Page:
{¶ 9} The trial court asked Parker if he was interested in the state's plea offer. Parker stated that he was not.

         {¶ 10} The trial court then asked the state what it was prepared to offer if Parker provided the information that led the police to his codefendant. The state explained that it could not "say exactly how much better this gets." The state told the court that if Parker provided information that led to the arrest of the codefendant, it was prepared to "get rid of any mandatory time as well as other specifications, RVO, repeat violent offender." The state further stated that "cooperation and additional information that might be helpful to the case" would probably mean that the state would reduce mandatory time and "at least a one level of reduction based on that cooperation, possibly two depending on the information."

         {¶ 11} The trial court then asked the parties, "What if [Parker] agreed to plead guilty to the plea bargain" the state had just proposed "and then sometime between now and sentencing, let's say within four to six weeks, he led you to" the codefendant, "and then prior to sentencing he moved to vacate the plea in favor of a better plea bargain," would it be a motion that the state "would be likely to join in?" The state responded, "Your Honor, given his participation, truthful statements, and leading to the apprehension of the codefendant, I think the state would then be prepared to join in on that motion to renegotiate the potential plea deal."

         {¶ 12} The trial court then turned to defense counsel, asking him what he thought of the possibility of a plea bargain to the plea that had been offered that day and then if Parker's "information turns out to be what he's claiming it is," then there would be a joint motion or an unopposed motion to withdraw that plea before sentencing. The court explained that although it would not be part of the contract between the state and Parker, it typically grants agreed motions requesting a plea to be withdrawn before sentencing. The court stated, "It's not certain because nothing is certain, but it's almost certain to be granted." The court asked if Parker would consider that.

         {¶ 13} Defense counsel stated that he would talk to Parker. The trial court told Parker that it would permit him to talk to his defense counsel privately. The court stated, "Maybe something can be done here today. Maybe not. If not, again, that's fine. Plea bargain is your decision. It's not your lawyer's, certainly not the prosecutor's, not mine. Your lawyer can recommend or not recommend a certain plea, but in the end it's your decision. You have a right to a trial, you have the right to a fair trial, and as far as I'm concerned, you're going to get a fair trial here, but before we begin that fair trial, I want to make sure that all the possibilities of the negotiated settlement are exhausted. If you would speak to your lawyer for a few minutes I would appreciate it. Thank you."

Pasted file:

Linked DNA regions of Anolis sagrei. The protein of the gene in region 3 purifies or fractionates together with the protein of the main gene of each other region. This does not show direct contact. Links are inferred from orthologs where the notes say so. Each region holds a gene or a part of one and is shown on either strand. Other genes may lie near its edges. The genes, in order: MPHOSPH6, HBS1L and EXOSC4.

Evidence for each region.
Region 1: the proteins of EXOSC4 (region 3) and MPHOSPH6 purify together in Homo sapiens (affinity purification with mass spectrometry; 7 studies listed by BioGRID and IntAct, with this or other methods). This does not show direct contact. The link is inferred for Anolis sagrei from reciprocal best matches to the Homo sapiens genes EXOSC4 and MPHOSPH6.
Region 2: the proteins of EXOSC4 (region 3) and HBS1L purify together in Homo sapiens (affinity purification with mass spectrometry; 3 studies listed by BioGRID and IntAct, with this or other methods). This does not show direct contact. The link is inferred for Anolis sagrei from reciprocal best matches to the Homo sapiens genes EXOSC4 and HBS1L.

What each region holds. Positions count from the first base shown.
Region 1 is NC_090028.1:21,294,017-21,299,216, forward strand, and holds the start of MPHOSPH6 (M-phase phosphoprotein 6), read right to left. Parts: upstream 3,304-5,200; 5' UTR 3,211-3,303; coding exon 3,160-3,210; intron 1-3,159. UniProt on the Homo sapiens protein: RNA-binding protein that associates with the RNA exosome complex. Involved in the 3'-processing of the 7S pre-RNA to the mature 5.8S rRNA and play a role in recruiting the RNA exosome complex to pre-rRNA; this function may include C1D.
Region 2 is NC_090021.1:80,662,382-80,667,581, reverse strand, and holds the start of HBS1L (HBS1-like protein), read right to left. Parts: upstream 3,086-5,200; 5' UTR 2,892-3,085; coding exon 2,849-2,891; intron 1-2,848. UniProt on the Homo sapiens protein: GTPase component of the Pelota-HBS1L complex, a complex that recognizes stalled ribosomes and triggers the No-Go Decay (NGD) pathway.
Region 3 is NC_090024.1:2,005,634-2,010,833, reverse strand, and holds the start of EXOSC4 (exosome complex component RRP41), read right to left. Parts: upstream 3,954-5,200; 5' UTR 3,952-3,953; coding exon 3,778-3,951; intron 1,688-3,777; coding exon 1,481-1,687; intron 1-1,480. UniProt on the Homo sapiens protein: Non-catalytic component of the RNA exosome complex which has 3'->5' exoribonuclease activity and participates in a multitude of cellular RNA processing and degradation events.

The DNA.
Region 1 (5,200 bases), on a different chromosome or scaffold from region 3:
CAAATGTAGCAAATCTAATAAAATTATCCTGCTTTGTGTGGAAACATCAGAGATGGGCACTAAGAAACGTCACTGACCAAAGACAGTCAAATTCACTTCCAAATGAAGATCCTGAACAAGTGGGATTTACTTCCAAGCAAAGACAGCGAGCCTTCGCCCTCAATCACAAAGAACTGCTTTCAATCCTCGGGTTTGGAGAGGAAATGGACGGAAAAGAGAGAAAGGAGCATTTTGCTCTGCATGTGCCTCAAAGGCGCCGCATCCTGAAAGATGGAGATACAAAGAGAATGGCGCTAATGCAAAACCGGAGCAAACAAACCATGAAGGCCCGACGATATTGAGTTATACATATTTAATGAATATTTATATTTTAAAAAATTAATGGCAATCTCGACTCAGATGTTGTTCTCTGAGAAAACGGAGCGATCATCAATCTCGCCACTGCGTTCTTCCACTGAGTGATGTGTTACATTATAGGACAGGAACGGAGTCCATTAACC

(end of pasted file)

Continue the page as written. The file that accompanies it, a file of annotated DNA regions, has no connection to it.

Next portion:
{¶ 14} When the trial court went back on the record, defense counsel informed the court that Parker was interested in entering into a plea that day. The court stated, "Well, we'll talk about this as we go along, if we go along," but the plea was "with the possibility but not the guarantee that between now and sentencing [Parker] might be allowed to withdraw [his] plea and enter a new plea bargain." The court then asked Parker if he understood that and Parker indicated that he did.

         {¶ 15} The trial court explained to Parker that before he pleaded guilty, it had to ensure that he pleaded guilty with the "full knowledge of possible consequences * * * to be sure the plea is voluntary." Parker then told the court that he had previously pleaded guilty to a crime, was 28 years old, could write and read in English, was not under the influence of any drugs or alcohol, did not have any mental or physical illness, was a United States citizen, was thinking clearly that day, and was satisfied with his defense counsel.

         {¶ 16} Parker then told the trial court that he was still on probation in Cuyahoga C.P. No. 614o57. The court explained to Parker that if he pleaded guilty to the offenses that day, that he would be considered "to have violated probation in 614057 because of course it's a violation of probation to commit a new crime while on probation." Parker stated that he understood that.

         {¶ 17} Parker then informed the trial court that he also had a case pending from Monroe County where he had been sentenced to 11 months to county jail but that it was pending concurrent with his jail time "right now." Once he completed that 11 months, he was facing three years of postrelease control in that case. The court stated that since Parker was not on ...